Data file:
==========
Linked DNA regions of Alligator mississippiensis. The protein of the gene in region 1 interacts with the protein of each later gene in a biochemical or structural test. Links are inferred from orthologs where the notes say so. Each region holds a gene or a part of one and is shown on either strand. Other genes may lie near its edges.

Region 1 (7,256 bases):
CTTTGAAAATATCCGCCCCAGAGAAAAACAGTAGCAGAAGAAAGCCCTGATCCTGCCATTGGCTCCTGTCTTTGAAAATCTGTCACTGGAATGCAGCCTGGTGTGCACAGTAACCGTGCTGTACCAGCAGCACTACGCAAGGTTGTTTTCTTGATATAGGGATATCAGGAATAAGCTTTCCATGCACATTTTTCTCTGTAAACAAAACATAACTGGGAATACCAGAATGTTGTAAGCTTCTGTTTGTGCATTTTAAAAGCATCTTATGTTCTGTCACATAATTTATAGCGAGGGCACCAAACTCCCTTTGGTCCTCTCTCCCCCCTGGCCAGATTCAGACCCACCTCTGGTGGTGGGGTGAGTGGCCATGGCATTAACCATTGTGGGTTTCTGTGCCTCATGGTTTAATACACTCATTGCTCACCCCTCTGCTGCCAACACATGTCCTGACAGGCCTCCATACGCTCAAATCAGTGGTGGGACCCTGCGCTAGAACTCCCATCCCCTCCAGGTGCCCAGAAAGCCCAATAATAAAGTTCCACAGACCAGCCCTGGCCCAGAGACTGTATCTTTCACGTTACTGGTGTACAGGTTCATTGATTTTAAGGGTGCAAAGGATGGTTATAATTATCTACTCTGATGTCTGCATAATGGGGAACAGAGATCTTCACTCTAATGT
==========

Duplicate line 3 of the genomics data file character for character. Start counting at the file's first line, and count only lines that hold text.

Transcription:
CTTTGAAAATATCCGCCCCAGAGAAAAACAGTAGCAGAAGAAAGCCCTGATCCTGCCATTGGCTCCTGTCTTTGAAAATCTGTCACTGGAATGCAGCCTGGTGTGCACAGTAACCGTGCTGTACCAGCAGCACTACGCAAGGTTGTTTTCTTGATATAGGGATATCAGGAATAAGCTTTCCATGCACATTTTTCTCTGTAAACAAAACATAACTGGGAATACCAGAATGTTGTAAGCTTCTGTTTGTGCATTTTAAAAGCATCTTATGTTCTGTCACATAATTTATAGCGAGGGCACCAAACTCCCTTTGGTCCTCTCTCCCCCCTGGCCAGATTCAGACCCACCTCTGGTGGTGGGGTGAGTGGCCATGGCATTAACCATTGTGGGTTTCTGTGCCTCATGGTTTAATACACTCATTGCTCACCCCTCTGCTGCCAACACATGTCCTGACAGGCCTCCATACGCTCAAATCAGTGGTGGGACCCTGCGCTAGAACTCCCATCCCCTCCAGGTGCCCAGAAAGCCCAATAATAAAGTTCCACAGACCAGCCCTGGCCCAGAGACTGTATCTTTCACGTTACTGGTGTACAGGTTCATTGATTTTAAGGGTGCAAAGGATGGTTATAATTATCTACTCTGATGTCTGCATAATGGGGAACAGAGATCTTCACTCTAATGT